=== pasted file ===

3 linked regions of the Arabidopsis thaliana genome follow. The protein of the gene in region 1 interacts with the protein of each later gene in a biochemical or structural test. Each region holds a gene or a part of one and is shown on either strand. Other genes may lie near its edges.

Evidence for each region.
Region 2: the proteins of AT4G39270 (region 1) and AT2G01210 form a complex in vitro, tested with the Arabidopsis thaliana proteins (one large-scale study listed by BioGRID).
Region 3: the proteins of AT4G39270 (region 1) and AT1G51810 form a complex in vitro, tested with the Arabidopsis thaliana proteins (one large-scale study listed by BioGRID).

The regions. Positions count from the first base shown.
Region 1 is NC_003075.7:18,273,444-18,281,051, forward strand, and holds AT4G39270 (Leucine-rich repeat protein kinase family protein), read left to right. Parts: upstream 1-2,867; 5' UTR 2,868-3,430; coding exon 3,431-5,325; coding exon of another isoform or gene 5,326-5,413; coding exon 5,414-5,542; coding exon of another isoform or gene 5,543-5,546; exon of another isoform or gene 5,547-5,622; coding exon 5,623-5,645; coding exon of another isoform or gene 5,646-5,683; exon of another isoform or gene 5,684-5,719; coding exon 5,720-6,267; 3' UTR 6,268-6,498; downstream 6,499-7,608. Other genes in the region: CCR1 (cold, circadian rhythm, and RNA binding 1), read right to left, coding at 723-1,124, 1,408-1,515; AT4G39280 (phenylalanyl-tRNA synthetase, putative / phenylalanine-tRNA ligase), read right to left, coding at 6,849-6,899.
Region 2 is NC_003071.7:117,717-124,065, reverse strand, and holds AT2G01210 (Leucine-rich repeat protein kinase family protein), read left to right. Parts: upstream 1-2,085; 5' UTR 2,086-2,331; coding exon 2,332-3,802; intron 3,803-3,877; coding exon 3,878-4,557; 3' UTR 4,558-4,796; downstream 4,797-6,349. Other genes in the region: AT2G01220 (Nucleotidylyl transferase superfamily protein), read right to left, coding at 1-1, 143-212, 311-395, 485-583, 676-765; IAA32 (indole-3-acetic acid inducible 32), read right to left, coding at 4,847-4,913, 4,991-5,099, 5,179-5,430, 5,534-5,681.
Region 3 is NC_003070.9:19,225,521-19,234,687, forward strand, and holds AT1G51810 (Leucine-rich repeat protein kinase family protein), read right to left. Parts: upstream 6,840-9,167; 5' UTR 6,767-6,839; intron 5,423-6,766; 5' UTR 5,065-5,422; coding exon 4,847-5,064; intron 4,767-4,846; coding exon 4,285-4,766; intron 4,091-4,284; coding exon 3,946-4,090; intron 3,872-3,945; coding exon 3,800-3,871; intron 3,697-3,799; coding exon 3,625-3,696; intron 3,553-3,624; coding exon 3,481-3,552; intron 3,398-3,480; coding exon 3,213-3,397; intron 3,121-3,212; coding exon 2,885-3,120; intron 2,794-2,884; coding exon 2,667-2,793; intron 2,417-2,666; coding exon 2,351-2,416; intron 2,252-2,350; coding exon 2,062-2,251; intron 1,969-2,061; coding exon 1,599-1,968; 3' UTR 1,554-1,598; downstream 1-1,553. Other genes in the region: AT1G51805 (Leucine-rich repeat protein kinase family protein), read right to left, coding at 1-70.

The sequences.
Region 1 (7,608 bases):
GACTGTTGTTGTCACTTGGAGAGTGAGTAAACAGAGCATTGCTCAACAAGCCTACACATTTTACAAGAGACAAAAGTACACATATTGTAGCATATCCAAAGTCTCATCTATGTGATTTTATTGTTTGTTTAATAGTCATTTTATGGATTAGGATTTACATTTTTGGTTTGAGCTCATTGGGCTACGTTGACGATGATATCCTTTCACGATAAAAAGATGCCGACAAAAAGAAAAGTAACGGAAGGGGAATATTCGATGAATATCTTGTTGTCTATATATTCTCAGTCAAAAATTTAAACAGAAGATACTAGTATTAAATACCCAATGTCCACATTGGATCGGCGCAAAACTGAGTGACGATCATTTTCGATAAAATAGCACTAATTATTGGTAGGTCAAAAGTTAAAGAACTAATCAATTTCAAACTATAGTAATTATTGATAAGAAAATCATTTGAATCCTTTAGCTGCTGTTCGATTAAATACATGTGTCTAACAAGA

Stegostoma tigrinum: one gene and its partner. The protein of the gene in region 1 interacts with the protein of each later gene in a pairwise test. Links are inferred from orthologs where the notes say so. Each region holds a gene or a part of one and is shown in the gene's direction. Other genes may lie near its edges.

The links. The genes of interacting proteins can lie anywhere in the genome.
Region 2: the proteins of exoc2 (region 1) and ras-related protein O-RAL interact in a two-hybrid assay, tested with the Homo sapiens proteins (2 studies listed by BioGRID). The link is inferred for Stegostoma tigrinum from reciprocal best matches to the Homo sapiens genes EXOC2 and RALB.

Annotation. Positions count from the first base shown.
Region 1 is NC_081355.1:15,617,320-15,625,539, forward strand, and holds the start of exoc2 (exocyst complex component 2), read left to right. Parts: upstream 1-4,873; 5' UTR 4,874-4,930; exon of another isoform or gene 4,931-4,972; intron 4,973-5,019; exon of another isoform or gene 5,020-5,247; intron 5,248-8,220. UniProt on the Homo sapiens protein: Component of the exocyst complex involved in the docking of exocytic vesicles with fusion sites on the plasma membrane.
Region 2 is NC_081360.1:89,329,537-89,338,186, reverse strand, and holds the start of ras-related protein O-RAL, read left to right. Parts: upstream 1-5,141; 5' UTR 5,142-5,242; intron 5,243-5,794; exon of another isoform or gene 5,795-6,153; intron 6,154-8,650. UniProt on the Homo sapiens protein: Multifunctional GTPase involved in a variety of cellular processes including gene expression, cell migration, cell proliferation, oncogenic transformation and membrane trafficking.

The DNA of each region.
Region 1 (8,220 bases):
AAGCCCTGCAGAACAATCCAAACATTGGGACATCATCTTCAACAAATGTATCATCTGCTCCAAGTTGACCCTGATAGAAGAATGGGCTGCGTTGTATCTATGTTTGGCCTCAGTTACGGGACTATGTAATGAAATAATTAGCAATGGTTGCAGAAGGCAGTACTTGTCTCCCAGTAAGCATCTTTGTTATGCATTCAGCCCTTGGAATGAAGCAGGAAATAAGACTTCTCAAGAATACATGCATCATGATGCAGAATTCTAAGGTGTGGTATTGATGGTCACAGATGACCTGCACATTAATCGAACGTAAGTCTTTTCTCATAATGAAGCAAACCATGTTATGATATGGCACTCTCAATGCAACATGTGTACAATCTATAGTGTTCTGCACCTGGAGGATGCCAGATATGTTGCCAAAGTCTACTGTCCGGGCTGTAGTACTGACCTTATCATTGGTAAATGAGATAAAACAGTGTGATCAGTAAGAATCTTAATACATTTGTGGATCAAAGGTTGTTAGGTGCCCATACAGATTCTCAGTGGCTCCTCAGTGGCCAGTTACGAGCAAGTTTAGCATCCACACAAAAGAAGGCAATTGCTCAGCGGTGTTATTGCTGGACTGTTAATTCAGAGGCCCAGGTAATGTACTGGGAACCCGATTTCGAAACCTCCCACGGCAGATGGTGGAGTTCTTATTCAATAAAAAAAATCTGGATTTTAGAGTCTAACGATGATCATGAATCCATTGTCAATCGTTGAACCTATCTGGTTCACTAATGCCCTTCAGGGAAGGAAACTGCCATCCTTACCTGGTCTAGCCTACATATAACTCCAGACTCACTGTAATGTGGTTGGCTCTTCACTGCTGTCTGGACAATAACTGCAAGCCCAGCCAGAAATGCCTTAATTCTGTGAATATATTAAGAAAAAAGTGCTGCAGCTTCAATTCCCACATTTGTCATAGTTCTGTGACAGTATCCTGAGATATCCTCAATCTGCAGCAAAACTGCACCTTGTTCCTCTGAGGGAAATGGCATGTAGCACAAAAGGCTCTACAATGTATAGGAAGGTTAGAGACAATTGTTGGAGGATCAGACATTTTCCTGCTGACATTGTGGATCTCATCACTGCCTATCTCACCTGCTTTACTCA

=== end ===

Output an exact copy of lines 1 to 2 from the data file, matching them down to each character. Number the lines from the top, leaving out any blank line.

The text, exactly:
3 linked regions of the Arabidopsis thaliana genome follow. The protein of the gene in region 1 interacts with the protein of each later gene in a biochemical or structural test. Each region holds a gene or a part of one and is shown on either strand. Other genes may lie near its edges.

Evidence for each region.